Connecting an LED And Some Pins

By now, we have everything we need for the microcontroller circuit to work. But, we won’t be able to have much fun with it if we don’t add some connections to the input and output pins. And, it’s also good to add an LED. Everything gets better with an LED!

The LED needs to be connected through a resistor. We call this a current limiting resistor — this is to control the amount of current going through it.

From there, we will need a few physical pins that we can use to connect other stuff to our circuit. There are 22 I/O pins on the ATmega32U2, yet some of the pins are used for other purposes (like XTAL2), so we can’t use them all. For this circuit, we’ll add 16 I/O pins, as it’s a nice and round number.

What Else Do We Need?

On MCU circuits, it’s very common to include a RESET button. This makes it possible to reset the MCU without removing the power connection. This will add a couple of more components to our circuit and isn’t necessary to make it work, but it’s very handy, so let’s add it.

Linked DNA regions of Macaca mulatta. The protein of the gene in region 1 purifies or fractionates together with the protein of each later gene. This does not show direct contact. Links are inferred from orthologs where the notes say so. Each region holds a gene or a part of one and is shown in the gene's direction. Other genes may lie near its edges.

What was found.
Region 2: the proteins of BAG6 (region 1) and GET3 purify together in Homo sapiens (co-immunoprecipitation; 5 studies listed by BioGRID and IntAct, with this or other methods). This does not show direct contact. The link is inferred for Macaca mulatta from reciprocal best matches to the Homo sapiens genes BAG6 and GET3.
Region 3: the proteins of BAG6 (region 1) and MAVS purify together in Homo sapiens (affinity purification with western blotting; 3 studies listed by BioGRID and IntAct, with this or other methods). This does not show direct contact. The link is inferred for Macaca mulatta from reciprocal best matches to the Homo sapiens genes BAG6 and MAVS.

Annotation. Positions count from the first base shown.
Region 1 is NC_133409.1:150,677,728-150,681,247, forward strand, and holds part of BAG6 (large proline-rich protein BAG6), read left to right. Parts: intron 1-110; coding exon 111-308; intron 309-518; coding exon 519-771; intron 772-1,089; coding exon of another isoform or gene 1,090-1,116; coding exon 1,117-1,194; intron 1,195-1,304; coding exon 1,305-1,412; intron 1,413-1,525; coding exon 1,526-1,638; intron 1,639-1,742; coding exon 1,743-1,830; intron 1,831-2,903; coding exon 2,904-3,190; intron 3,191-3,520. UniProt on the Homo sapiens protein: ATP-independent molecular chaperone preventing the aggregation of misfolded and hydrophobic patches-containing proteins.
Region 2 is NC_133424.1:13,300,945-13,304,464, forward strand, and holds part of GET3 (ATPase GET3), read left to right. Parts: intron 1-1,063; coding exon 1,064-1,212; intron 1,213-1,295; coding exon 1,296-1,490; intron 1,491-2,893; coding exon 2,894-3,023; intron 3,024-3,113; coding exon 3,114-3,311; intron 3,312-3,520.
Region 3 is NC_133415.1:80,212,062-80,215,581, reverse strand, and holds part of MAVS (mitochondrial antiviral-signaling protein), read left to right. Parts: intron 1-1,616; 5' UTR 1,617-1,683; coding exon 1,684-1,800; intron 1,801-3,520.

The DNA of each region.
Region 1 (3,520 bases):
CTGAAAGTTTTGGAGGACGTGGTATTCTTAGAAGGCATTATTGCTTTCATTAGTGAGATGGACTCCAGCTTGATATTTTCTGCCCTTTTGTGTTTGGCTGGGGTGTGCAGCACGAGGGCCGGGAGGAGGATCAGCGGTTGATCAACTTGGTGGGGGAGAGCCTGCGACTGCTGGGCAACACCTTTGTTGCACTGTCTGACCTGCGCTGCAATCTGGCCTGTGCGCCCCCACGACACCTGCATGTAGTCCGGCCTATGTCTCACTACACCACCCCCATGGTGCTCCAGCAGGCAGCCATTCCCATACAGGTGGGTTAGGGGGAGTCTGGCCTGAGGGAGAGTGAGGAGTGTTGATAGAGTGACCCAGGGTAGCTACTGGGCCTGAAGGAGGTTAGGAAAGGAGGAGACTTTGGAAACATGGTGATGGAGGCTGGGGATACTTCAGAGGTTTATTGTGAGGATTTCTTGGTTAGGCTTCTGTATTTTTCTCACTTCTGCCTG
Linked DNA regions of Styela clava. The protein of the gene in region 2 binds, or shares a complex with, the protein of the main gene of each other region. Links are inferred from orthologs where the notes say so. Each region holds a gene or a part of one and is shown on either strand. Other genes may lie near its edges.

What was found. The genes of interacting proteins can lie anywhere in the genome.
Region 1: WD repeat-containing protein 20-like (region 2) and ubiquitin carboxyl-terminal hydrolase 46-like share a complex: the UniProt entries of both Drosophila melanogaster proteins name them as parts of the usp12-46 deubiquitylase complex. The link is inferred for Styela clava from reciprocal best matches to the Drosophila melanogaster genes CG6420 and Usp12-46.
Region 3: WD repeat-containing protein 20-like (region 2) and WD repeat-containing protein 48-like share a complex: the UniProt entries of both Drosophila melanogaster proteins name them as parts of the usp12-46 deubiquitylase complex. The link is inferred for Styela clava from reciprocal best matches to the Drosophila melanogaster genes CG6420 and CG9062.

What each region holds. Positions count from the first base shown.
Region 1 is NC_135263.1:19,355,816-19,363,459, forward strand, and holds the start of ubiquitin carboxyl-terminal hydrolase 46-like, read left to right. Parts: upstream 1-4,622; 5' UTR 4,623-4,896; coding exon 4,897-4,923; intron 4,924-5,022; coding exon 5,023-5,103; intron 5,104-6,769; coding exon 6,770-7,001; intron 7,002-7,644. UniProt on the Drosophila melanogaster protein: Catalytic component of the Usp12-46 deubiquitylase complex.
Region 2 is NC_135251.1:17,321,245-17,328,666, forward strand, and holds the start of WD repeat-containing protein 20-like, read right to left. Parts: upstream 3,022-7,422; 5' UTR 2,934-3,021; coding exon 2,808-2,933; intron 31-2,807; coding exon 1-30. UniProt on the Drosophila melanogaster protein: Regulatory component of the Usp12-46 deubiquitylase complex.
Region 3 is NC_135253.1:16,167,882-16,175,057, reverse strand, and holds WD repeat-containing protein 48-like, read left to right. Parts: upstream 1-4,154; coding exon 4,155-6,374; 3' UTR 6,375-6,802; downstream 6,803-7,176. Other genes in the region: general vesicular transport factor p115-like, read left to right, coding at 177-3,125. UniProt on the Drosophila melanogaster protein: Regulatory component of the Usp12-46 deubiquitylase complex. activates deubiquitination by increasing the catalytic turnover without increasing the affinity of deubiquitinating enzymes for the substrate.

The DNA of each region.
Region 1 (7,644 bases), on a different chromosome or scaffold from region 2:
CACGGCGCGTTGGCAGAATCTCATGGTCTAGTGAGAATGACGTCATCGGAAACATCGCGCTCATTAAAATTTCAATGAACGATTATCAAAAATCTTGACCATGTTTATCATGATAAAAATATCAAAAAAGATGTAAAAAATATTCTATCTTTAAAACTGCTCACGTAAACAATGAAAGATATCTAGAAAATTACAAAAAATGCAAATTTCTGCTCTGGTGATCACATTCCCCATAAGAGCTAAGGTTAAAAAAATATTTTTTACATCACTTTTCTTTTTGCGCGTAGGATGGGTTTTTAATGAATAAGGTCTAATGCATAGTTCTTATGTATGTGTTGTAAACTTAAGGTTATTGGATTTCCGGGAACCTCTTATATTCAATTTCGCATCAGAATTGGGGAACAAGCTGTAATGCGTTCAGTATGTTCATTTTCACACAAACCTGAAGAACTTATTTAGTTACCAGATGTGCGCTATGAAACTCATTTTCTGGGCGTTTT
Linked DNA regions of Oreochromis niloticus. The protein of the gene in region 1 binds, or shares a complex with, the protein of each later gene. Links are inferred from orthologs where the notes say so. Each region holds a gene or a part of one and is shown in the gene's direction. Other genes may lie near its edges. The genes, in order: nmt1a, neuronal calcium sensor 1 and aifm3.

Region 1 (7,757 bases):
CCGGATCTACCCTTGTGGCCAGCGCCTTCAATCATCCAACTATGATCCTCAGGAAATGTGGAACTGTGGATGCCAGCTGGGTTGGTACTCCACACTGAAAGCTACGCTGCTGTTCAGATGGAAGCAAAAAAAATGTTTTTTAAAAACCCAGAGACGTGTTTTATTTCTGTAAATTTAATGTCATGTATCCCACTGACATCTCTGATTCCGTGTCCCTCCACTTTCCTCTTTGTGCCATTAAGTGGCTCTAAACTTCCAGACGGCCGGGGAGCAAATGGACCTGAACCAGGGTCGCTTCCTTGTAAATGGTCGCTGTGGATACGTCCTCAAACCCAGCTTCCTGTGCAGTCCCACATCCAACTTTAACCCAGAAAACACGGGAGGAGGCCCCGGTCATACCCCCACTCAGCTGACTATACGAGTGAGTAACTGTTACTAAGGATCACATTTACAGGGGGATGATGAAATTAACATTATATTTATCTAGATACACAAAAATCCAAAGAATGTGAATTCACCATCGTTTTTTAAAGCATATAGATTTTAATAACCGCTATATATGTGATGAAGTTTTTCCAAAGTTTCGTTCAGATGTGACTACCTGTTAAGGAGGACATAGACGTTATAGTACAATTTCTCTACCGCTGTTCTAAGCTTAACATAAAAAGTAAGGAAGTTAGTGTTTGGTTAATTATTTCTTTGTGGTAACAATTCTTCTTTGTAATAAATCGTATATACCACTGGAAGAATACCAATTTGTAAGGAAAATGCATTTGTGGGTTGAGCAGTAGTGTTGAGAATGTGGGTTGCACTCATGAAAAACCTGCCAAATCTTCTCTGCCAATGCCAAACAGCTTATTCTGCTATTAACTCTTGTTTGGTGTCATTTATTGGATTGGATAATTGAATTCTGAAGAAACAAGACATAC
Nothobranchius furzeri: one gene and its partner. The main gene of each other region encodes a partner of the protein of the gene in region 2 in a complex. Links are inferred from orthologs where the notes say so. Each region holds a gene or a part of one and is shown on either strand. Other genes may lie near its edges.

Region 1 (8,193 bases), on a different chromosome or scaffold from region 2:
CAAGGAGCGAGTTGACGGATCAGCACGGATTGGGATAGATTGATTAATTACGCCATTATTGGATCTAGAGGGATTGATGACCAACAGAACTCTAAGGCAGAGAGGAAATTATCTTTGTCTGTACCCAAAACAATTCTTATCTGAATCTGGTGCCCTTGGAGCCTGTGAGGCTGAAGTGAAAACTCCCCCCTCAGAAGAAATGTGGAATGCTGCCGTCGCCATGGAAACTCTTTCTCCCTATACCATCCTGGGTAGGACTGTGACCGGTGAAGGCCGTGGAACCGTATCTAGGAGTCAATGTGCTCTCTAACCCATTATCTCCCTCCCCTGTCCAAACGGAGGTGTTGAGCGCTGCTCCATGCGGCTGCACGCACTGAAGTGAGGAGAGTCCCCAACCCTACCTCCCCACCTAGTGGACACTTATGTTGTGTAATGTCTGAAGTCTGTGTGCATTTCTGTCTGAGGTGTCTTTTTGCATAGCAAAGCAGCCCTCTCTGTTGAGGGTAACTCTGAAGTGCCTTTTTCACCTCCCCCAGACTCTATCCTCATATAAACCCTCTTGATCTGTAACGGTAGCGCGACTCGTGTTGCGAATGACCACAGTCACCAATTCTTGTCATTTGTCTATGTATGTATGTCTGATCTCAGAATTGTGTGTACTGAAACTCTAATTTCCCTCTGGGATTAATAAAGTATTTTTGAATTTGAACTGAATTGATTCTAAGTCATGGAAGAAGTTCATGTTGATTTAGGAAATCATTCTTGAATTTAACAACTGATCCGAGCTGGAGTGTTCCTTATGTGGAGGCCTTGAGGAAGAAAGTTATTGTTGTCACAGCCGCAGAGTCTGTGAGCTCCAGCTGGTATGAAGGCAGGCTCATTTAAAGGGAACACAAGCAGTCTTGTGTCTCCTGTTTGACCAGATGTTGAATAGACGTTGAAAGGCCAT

In the datasheet, we can see that pin 24 on the chip is the reset signal. It has a line over itself, which means that it’s activated when pulled low.

To make the reset signal stay in a high-state when the button is not pushed, we’ll add a pull-up resistor. This is a resistor up to VCC. And, we connect the button so that it will pull the reset-pin to ground when pushed.

The pull-up resistor should have a value of around 10k Ohm. For reference, SparkFun has a good article on how to choose a pull-up value.

Our Microcontroller Circuit Diagram